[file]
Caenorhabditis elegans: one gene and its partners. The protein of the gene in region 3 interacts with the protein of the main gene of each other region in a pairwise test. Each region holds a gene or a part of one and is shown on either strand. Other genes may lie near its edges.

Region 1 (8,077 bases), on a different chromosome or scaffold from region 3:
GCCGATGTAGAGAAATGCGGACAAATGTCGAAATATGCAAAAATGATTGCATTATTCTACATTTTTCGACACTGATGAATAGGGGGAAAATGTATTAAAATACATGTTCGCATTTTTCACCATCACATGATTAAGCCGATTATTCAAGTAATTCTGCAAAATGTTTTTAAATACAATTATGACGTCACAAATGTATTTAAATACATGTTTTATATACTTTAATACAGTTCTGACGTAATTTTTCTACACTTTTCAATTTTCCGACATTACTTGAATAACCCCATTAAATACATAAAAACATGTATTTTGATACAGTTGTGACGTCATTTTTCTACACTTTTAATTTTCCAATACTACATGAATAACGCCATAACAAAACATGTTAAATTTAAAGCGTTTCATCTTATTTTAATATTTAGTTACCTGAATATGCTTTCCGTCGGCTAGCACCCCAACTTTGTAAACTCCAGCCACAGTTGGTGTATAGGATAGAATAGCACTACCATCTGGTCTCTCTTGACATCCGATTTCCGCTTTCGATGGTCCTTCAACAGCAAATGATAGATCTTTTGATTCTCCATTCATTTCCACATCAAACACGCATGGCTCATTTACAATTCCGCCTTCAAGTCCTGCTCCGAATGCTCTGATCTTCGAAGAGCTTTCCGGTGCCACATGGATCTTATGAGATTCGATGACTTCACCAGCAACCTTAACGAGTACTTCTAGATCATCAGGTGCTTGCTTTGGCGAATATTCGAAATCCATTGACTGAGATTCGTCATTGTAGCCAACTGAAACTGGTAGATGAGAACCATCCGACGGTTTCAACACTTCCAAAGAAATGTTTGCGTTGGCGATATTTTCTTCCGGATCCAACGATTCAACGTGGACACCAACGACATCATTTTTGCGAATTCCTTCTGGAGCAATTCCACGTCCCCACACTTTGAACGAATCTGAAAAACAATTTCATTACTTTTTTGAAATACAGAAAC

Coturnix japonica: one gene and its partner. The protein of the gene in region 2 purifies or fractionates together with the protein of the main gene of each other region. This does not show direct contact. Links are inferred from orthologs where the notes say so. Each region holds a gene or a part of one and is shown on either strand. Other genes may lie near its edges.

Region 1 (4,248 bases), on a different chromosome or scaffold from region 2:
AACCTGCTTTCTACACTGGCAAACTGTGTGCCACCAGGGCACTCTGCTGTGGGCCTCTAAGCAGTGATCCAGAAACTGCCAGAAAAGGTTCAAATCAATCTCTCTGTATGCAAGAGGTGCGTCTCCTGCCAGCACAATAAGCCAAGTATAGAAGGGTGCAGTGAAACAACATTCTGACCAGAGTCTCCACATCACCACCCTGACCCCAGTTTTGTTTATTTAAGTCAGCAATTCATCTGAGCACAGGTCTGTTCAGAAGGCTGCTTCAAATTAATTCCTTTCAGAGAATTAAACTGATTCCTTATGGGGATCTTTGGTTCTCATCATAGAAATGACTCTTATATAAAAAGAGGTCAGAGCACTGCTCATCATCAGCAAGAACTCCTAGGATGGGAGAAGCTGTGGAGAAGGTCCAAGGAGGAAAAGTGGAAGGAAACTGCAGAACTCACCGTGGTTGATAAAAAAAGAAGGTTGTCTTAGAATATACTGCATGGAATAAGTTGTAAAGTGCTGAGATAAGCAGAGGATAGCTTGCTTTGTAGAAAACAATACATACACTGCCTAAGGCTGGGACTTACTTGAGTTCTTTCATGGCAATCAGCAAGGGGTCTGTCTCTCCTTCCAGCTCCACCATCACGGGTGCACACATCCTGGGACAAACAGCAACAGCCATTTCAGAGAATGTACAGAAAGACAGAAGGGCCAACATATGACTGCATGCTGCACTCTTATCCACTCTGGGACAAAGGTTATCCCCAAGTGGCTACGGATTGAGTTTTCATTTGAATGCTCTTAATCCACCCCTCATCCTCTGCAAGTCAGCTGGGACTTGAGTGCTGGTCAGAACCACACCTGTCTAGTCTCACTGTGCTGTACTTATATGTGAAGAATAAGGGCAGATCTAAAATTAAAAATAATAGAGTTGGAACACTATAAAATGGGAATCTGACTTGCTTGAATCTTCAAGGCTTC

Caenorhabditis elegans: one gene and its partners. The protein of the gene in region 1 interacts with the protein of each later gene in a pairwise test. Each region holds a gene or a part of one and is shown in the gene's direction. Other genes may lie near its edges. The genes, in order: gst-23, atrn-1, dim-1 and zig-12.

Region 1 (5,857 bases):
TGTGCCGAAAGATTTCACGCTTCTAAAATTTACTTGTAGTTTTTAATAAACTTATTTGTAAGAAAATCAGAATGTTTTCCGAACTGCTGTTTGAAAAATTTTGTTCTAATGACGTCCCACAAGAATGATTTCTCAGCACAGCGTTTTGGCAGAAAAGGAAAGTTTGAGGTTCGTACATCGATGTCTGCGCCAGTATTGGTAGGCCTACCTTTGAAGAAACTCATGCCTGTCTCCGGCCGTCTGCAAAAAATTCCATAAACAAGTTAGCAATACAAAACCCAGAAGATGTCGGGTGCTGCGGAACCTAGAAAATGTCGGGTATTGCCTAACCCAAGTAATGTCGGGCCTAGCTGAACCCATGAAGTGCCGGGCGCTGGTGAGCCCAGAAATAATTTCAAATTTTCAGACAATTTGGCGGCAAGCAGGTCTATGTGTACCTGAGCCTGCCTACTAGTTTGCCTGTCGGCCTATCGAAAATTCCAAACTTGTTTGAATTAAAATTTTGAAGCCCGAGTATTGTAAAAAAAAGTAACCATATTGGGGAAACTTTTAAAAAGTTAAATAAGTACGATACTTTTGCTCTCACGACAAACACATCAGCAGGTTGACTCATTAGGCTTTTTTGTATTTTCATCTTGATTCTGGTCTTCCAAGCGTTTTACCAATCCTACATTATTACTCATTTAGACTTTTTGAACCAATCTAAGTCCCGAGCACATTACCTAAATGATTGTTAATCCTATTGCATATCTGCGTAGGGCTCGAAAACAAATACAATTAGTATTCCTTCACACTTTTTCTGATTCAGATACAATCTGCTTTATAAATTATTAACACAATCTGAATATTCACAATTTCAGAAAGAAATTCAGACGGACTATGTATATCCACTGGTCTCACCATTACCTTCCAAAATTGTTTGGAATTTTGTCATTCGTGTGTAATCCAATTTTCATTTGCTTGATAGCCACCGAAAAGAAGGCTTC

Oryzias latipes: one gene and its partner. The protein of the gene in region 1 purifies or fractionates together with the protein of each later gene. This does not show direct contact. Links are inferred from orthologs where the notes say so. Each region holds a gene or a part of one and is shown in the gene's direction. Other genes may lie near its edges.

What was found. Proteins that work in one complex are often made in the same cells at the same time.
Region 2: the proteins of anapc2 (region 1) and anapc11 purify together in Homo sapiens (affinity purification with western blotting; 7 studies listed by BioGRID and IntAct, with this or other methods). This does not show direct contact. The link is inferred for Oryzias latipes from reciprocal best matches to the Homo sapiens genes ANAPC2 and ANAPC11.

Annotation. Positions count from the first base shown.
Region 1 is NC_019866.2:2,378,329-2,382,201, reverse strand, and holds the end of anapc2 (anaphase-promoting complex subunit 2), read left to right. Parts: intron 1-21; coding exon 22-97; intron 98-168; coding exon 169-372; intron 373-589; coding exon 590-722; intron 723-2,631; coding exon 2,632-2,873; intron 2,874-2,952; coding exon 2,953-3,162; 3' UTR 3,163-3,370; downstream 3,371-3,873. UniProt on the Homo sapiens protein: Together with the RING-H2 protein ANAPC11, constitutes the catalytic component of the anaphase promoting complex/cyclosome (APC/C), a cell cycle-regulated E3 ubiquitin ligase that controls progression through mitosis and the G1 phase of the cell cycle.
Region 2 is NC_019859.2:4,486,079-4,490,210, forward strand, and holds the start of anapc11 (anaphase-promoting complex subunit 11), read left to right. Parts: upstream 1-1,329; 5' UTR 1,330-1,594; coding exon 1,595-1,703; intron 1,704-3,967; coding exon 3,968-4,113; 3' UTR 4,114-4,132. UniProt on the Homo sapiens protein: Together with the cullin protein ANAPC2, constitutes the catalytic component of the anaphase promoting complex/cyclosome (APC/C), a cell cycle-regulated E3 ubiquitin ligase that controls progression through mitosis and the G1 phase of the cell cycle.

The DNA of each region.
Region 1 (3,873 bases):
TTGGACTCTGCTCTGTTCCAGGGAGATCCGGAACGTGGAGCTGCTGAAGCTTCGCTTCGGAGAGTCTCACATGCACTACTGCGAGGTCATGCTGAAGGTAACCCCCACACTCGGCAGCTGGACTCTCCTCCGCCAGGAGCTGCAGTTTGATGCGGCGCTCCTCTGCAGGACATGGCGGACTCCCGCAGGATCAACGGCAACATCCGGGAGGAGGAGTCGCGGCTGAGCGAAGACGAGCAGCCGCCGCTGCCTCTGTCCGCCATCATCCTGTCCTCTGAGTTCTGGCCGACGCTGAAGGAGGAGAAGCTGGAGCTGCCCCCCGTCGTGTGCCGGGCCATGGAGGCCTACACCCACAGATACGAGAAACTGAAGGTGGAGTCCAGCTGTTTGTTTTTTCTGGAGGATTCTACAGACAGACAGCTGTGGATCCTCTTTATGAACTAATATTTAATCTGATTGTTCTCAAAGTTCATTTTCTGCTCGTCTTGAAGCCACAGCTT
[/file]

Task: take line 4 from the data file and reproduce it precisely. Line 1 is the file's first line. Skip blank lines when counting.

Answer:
Coturnix japonica: one gene and its partner. The protein of the gene in region 2 purifies or fractionates together with the protein of the main gene of each other region. This does not show direct contact. Links are inferred from orthologs where the notes say so. Each region holds a gene or a part of one and is shown on either strand. Other genes may lie near its edges.